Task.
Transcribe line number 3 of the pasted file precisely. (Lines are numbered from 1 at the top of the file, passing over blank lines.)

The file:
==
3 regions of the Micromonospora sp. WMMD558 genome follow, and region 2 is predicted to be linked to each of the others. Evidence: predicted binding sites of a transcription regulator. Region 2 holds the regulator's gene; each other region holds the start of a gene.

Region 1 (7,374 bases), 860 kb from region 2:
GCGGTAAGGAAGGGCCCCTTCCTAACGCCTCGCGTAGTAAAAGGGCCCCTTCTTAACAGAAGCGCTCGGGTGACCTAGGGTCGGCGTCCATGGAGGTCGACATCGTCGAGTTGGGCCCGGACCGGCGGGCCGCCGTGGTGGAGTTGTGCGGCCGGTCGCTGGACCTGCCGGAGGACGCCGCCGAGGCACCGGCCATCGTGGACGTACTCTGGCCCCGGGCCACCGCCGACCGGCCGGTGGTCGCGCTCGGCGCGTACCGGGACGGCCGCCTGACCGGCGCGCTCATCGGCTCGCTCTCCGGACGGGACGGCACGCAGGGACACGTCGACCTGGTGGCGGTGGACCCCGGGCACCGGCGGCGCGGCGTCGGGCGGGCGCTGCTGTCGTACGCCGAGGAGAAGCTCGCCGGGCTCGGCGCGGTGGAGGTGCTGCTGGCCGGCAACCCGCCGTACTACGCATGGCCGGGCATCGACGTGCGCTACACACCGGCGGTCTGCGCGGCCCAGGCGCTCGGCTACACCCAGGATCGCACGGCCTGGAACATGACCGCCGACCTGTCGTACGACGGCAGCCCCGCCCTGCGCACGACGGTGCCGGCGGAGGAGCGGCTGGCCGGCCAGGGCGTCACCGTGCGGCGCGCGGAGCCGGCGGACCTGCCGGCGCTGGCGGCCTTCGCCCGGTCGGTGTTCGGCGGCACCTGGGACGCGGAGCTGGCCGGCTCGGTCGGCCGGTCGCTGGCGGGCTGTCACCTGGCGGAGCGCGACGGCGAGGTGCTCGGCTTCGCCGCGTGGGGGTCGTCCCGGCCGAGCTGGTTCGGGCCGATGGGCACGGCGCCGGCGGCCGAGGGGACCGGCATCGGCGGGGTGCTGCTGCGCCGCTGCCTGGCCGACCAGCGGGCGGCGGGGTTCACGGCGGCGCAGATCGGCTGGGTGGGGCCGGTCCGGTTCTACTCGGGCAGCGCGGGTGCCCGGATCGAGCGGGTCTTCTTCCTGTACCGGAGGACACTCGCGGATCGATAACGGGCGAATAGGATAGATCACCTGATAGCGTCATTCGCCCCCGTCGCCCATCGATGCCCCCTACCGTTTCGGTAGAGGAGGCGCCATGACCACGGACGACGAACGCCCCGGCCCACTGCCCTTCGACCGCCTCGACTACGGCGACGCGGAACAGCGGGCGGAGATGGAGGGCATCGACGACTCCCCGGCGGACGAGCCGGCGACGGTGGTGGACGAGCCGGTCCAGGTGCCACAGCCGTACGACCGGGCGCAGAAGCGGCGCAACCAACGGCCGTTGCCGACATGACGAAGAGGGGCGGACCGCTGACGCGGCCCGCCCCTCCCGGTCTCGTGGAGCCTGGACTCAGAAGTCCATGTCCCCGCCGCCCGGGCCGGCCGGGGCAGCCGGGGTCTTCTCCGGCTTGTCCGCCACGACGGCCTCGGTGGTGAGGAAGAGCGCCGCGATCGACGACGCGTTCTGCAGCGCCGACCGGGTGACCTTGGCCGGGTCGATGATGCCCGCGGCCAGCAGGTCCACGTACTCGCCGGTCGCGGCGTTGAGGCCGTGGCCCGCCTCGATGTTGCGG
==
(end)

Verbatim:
GCGGTAAGGAAGGGCCCCTTCCTAACGCCTCGCGTAGTAAAAGGGCCCCTTCTTAACAGAAGCGCTCGGGTGACCTAGGGTCGGCGTCCATGGAGGTCGACATCGTCGAGTTGGGCCCGGACCGGCGGGCCGCCGTGGTGGAGTTGTGCGGCCGGTCGCTGGACCTGCCGGAGGACGCCGCCGAGGCACCGGCCATCGTGGACGTACTCTGGCCCCGGGCCACCGCCGACCGGCCGGTGGTCGCGCTCGGCGCGTACCGGGACGGCCGCCTGACCGGCGCGCTCATCGGCTCGCTCTCCGGACGGGACGGCACGCAGGGACACGTCGACCTGGTGGCGGTGGACCCCGGGCACCGGCGGCGCGGCGTCGGGCGGGCGCTGCTGTCGTACGCCGAGGAGAAGCTCGCCGGGCTCGGCGCGGTGGAGGTGCTGCTGGCCGGCAACCCGCCGTACTACGCATGGCCGGGCATCGACGTGCGCTACACACCGGCGGTCTGCGCGGCCCAGGCGCTCGGCTACACCCAGGATCGCACGGCCTGGAACATGACCGCCGACCTGTCGTACGACGGCAGCCCCGCCCTGCGCACGACGGTGCCGGCGGAGGAGCGGCTGGCCGGCCAGGGCGTCACCGTGCGGCGCGCGGAGCCGGCGGACCTGCCGGCGCTGGCGGCCTTCGCCCGGTCGGTGTTCGGCGGCACCTGGGACGCGGAGCTGGCCGGCTCGGTCGGCCGGTCGCTGGCGGGCTGTCACCTGGCGGAGCGCGACGGCGAGGTGCTCGGCTTCGCCGCGTGGGGGTCGTCCCGGCCGAGCTGGTTCGGGCCGATGGGCACGGCGCCGGCGGCCGAGGGGACCGGCATCGGCGGGGTGCTGCTGCGCCGCTGCCTGGCCGACCAGCGGGCGGCGGGGTTCACGGCGGCGCAGATCGGCTGGGTGGGGCCGGTCCGGTTCTACTCGGGCAGCGCGGGTGCCCGGATCGAGCGGGTCTTCTTCCTGTACCGGAGGACACTCGCGGATCGATAACGGGCGAATAGGATAGATCACCTGATAGCGTCATTCGCCCCCGTCGCCCATCGATGCCCCCTACCGTTTCGGTAGAGGAGGCGCCATGACCACGGACGACGAACGCCCCGGCCCACTGCCCTTCGACCGCCTCGACTACGGCGACGCGGAACAGCGGGCGGAGATGGAGGGCATCGACGACTCCCCGGCGGACGAGCCGGCGACGGTGGTGGACGAGCCGGTCCAGGTGCCACAGCCGTACGACCGGGCGCAGAAGCGGCGCAACCAACGGCCGTTGCCGACATGACGAAGAGGGGCGGACCGCTGACGCGGCCCGCCCCTCCCGGTCTCGTGGAGCCTGGACTCAGAAGTCCATGTCCCCGCCGCCCGGGCCGGCCGGGGCAGCCGGGGTCTTCTCCGGCTTGTCCGCCACGACGGCCTCGGTGGTGAGGAAGAGCGCCGCGATCGACGACGCGTTCTGCAGCGCCGACCGGGTGACCTTGGCCGGGTCGATGATGCCCGCGGCCAGCAGGTCCACGTACTCGCCGGTCGCGGCGTTGAGGCCGTGGCCCGCCTCGATGTTGCGG